Australia based Sri Lankan origin reporter Ihtisham Kamerdeen, who was covering the series for the Associated Press, and was affectionately referred to as “The Hitman” by his colleagues also happened to be there.
The colleagues who covered almost the entire series from Pakistan besides myself included the most prominent photo journalist Mueenuddin Hameed from the Jang Group, veteran England-based cricket correspondent Qamar Ahmed and PCB’s current Director media Sami Burney, who at that time used to work for Dawn. None of the above-mentioned guys, however, got a wind of what had transpired at Karachi.
Having met Warne and Mark Waugh at the team hotel, with some Pakistani players, my next private encounter with the Aussies happened at a party hosted by a close friend in Islamabad before the second Test at Rawalpindi. There was no indication or chatter, whatsoever, until then suggesting something unusual had taken place during the first Test.
Ironically, Saleem Malik, whom even to date I consider a shrewd captain and one of the best batsmen ever produced by Pakistan, was in prime form during that series. With Shane Warne dominating the first Test through his eight wickets at Karachi, Malik was in no mood of letting the leggie dictate terms to him.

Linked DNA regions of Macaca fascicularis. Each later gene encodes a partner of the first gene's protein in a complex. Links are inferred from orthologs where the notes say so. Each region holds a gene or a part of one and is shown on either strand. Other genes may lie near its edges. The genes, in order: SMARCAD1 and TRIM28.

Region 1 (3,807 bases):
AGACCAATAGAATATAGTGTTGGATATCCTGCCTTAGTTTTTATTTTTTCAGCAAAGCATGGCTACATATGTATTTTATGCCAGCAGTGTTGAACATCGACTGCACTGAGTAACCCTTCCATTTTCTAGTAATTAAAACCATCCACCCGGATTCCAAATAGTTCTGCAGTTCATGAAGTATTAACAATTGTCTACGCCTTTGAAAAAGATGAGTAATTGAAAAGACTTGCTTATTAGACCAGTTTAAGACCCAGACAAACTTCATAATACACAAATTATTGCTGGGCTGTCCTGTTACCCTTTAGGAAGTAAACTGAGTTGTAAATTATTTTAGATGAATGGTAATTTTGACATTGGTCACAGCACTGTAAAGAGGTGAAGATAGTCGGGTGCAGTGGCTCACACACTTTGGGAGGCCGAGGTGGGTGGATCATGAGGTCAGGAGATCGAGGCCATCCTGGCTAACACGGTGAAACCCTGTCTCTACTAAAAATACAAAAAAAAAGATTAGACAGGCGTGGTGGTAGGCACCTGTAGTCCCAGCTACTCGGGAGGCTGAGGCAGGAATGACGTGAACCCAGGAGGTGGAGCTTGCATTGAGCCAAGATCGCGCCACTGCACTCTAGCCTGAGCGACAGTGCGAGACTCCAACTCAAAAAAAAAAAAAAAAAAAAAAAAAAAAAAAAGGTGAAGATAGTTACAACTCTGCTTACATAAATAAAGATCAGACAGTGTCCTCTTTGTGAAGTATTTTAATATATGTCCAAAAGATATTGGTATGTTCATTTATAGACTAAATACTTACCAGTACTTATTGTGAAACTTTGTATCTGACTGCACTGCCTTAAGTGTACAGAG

A master at playing the spinners, Malik fell to paceman Craig McDermott for 33 in the first innings with Pakistan yet again conceding the lead after the Aussies had piled on a massive 521/9 declared. Opener Aamir Sohail top scored for Pakistan with a customary, highly entertaining 80 off 83 deliveries followed by Wasim Akram’s unbeaten 45.
After getting forced to follow-on, the Pakistani batting line-up woke up, amassing an impressive 537 in the second innings. With openers Saeed Anwar and Aamer Sohail scoring 75 and 72 respectively, Saleem Malik found his masterly touch, amassing a massive 237 to literally take the game away from the tourists.
Shane Warne struggled throughout that match. His only wicket was Inzamam-ul-Haq in the first innings. Malik played him with ease in the second innings as Warne remained wicketless after conceding 60 odd runs off his 16 overs. Mark Taylor tried everything in his armour and made his entire team bowl in the second innings, the only exception being the wicketkeeper Ian Healey. The match ended in a draw. Pakistan keeper Rashid Latif took advantage and bowled a couple of overs as it was obvious there was no chance of a result.
The third Test at Lahore was a do-or die for the Aussies. Pakistan made several changes to the squad, resting ace bowlers Wasim Akram and Waqar Younis besides replacing wicket keeper Rashid Latif with Moin Khan, who made the most of his recall with an outstanding, unbeaten 115 to lead Pakistan to a safe 373 in the first innings.
The formidable Australians who were determined to level the series battled hard to take the first innings lead with leftie Michael Bevan, playing his first Test series, top scoring with 91, his third fifty in four innings.